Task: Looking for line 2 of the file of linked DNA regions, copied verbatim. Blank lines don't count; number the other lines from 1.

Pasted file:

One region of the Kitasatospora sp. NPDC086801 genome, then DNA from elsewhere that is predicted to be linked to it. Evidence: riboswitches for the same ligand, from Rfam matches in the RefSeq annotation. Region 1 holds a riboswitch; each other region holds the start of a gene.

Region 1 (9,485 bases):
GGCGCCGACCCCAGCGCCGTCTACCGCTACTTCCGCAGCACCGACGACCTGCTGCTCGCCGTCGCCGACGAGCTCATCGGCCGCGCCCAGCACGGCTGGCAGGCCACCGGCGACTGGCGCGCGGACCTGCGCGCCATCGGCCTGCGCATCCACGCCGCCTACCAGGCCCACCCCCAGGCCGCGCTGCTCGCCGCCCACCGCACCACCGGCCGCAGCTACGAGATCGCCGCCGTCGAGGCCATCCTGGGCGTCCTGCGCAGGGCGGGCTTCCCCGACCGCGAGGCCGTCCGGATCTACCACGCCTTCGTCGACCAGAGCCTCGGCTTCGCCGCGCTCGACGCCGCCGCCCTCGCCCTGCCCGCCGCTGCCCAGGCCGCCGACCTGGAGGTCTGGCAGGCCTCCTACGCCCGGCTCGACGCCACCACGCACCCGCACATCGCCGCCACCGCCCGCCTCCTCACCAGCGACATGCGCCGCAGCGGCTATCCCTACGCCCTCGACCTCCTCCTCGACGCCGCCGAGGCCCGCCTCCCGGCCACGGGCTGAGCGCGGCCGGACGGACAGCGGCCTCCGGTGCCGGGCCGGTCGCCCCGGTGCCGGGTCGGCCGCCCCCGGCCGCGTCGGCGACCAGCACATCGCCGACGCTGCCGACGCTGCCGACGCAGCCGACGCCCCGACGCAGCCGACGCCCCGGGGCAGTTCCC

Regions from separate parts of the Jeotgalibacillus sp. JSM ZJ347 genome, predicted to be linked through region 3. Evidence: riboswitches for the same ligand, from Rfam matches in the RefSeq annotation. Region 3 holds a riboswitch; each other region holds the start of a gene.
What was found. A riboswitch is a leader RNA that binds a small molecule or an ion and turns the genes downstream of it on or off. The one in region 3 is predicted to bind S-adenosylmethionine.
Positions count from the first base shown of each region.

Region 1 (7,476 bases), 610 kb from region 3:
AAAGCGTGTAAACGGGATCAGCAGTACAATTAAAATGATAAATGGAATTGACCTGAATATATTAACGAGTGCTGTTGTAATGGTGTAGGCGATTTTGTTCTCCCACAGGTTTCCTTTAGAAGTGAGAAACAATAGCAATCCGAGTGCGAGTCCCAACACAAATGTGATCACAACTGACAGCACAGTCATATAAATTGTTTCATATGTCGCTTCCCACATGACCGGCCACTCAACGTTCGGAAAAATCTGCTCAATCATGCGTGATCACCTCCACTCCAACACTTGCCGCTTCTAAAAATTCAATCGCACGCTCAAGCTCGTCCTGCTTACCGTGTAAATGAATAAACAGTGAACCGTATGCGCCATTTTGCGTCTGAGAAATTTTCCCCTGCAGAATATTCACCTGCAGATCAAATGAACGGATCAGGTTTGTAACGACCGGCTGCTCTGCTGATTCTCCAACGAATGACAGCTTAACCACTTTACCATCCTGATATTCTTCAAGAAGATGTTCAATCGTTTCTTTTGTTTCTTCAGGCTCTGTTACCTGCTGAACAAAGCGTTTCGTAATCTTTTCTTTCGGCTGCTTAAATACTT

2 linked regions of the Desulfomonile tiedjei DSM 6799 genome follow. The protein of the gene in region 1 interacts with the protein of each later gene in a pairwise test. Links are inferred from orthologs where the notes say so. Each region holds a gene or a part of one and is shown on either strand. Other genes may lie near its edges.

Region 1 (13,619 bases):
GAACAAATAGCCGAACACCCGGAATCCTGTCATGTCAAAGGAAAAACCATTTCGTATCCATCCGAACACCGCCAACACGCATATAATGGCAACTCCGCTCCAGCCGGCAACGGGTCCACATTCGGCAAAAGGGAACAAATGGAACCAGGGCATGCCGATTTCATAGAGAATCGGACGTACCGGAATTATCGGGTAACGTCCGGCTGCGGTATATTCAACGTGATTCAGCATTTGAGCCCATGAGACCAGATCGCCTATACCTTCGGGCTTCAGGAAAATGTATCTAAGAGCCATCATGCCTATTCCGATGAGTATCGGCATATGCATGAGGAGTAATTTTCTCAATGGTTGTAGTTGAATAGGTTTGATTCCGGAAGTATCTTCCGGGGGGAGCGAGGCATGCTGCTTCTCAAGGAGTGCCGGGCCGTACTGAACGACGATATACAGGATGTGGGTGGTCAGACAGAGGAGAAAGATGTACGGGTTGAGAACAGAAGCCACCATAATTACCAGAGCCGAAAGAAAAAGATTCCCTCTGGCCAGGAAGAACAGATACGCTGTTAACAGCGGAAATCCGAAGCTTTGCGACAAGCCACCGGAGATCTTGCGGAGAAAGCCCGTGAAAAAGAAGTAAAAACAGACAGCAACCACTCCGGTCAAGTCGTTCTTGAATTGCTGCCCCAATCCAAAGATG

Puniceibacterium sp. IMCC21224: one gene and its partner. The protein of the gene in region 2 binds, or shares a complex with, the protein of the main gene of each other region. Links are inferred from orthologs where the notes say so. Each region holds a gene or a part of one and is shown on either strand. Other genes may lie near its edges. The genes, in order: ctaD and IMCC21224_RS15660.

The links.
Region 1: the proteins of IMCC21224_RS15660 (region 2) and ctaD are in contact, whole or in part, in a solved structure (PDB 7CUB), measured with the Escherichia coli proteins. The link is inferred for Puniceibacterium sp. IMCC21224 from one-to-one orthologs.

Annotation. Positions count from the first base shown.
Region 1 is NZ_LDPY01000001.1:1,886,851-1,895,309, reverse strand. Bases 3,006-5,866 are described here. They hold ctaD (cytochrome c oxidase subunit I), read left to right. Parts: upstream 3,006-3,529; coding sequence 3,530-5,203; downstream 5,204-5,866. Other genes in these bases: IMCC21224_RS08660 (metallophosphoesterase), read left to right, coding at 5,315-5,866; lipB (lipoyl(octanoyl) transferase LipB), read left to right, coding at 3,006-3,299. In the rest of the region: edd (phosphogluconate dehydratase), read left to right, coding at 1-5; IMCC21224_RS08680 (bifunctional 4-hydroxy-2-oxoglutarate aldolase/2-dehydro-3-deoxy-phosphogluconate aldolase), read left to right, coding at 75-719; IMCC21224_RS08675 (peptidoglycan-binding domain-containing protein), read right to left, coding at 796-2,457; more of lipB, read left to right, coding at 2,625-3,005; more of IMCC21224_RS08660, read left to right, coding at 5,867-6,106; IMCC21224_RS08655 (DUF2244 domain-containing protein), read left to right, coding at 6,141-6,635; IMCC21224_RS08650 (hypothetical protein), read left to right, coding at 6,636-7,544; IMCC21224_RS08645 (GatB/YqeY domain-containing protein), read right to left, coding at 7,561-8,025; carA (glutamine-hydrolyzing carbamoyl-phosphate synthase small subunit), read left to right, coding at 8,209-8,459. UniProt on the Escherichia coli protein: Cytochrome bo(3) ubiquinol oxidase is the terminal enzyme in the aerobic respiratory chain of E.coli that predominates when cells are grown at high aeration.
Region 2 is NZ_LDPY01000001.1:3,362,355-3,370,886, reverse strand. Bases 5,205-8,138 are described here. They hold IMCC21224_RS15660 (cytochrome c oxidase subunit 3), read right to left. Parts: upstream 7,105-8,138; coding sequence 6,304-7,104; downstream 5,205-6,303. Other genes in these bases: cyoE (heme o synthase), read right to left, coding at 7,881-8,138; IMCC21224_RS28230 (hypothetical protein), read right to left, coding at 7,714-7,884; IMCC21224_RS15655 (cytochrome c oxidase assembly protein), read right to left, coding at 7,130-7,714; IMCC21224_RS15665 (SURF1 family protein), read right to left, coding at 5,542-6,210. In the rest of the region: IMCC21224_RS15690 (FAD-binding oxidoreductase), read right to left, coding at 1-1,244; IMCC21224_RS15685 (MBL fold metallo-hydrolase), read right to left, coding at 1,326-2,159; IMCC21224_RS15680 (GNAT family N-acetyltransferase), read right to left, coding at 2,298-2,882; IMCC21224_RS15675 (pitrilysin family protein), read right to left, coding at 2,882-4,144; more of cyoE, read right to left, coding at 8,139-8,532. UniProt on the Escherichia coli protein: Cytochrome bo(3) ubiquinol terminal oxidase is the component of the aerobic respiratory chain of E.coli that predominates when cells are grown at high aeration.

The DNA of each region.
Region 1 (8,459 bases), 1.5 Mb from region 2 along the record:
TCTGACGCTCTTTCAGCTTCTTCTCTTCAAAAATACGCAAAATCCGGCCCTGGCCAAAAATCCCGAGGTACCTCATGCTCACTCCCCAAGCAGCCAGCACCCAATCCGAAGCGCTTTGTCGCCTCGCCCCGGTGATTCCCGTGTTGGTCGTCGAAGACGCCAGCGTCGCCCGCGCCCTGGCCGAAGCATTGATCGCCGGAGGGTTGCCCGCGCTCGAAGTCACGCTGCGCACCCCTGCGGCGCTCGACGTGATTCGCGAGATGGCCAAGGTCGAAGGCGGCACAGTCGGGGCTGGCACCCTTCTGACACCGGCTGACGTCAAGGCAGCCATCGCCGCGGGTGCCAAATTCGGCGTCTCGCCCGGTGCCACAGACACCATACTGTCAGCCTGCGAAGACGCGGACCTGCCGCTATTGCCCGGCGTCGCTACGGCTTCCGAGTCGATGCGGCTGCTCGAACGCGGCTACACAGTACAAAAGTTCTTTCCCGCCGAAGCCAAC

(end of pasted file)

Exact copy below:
Region 1 (9,485 bases):